Here's another interesting blog from The Incidental Economist.
"Posted: 31 Jul 2012 07:00 AM PDT
This is from the NICHM, in their recent brief, “The Concentration of Health Care Spending“:
That’s the cumulative distribution of personal health care spending from 2009. There are so many ways to talk about this. One thing to note is that the top 5% of spenders (some of the sickest among us) account for about half of all health care spending. More significantly, the bottom half of spenders (ie the healthier half) account for less than 3% of all health care spending.
When we talk about incentivizing people to forego care, we’re talking mostly about healthy people. When we talk about consumer directed health care, we’re talking mostly about healthy people. We don’t want sick people to avoid care. We want to stop healthy people from consuming it. The problem is that healthy people consume so little care to begin with. If we could incentivize the healthier half of people to forego all their personal health care spending, we’d spend $36 billion less out of a total $1.259 trillion in personal health care spending. That would be a drop in the bucket. And no one – no one at all – thinks we can get people to stop all their health care spending.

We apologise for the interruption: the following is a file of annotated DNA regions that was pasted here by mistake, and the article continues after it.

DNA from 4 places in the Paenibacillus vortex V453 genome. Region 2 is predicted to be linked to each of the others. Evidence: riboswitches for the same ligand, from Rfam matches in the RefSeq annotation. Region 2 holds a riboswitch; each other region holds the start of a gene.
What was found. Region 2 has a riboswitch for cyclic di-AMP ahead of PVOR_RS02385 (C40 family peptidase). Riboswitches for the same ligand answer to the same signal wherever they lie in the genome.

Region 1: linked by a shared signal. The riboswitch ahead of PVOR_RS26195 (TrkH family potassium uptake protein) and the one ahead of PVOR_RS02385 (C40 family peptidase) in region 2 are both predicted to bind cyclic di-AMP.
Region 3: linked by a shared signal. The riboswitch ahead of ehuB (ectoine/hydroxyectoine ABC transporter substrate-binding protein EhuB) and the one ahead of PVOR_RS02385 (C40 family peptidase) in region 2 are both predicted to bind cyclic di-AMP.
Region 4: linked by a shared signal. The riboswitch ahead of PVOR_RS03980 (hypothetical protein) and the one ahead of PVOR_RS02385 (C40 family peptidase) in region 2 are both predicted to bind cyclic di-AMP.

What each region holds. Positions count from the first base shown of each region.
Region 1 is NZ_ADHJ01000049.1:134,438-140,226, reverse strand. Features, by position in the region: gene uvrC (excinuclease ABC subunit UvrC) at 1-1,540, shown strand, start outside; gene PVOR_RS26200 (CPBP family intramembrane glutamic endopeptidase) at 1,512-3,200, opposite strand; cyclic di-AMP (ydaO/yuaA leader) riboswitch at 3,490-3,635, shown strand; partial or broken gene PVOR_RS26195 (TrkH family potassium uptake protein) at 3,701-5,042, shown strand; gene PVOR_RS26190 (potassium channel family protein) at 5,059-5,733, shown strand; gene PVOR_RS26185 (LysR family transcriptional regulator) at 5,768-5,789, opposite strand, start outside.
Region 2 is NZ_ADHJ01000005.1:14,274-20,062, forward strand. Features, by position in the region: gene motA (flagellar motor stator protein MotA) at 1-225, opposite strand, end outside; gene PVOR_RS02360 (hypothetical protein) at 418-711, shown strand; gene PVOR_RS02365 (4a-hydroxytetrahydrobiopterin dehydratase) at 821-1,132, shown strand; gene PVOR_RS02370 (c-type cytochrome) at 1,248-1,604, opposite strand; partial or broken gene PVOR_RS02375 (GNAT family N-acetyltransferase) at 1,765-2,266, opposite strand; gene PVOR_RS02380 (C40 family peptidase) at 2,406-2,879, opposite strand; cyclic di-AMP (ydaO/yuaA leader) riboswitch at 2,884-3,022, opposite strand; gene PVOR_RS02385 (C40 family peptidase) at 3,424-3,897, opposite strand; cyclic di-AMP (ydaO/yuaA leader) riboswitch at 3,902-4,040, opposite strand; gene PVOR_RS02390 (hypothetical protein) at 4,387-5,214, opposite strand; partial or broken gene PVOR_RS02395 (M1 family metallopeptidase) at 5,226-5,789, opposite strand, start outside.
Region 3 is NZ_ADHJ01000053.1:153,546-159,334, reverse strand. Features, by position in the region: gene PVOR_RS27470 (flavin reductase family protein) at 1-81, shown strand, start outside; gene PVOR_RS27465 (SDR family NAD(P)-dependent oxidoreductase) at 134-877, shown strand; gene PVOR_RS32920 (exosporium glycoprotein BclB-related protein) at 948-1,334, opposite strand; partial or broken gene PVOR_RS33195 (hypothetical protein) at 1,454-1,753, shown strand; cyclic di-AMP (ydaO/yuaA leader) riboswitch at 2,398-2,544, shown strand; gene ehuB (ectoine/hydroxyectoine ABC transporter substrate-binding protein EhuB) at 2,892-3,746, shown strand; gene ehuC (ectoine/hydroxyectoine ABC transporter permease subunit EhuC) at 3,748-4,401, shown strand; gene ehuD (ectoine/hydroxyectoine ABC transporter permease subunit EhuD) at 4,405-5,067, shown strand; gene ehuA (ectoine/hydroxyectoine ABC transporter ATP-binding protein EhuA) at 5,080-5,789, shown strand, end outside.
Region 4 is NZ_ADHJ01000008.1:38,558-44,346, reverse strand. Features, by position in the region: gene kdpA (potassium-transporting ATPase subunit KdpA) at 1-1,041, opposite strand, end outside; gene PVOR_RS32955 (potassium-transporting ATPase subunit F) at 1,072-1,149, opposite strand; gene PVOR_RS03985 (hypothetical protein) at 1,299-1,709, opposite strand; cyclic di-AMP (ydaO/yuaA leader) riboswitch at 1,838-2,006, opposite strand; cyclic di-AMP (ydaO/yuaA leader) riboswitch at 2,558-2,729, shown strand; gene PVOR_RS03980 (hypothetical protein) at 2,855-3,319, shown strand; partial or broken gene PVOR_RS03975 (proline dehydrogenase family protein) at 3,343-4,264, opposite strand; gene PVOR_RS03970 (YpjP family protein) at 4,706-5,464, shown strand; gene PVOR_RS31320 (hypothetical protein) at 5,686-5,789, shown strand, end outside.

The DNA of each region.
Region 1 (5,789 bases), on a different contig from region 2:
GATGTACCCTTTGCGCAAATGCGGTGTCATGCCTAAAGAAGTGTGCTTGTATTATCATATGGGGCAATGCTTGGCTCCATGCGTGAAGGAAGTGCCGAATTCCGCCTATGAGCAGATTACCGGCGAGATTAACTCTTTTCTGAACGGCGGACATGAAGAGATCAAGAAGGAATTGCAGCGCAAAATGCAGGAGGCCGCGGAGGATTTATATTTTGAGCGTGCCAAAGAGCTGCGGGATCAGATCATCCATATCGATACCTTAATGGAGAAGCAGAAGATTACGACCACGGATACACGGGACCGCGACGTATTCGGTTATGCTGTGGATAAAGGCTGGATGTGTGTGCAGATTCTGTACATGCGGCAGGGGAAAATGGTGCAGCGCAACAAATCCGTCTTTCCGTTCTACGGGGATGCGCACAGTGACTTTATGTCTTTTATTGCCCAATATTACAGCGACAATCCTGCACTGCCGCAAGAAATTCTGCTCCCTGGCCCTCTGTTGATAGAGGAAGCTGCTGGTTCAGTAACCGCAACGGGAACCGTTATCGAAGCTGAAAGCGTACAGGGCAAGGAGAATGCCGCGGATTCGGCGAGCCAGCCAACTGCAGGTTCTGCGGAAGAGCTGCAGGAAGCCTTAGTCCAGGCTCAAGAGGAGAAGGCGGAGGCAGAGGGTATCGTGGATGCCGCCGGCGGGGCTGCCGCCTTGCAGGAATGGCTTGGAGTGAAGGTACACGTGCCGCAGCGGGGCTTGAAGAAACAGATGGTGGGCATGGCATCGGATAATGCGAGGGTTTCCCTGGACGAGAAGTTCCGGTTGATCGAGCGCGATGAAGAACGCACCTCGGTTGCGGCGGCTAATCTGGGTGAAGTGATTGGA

Wow-the top 5% account for 50% of health care spending. Healthcare cost control is a complicated issue.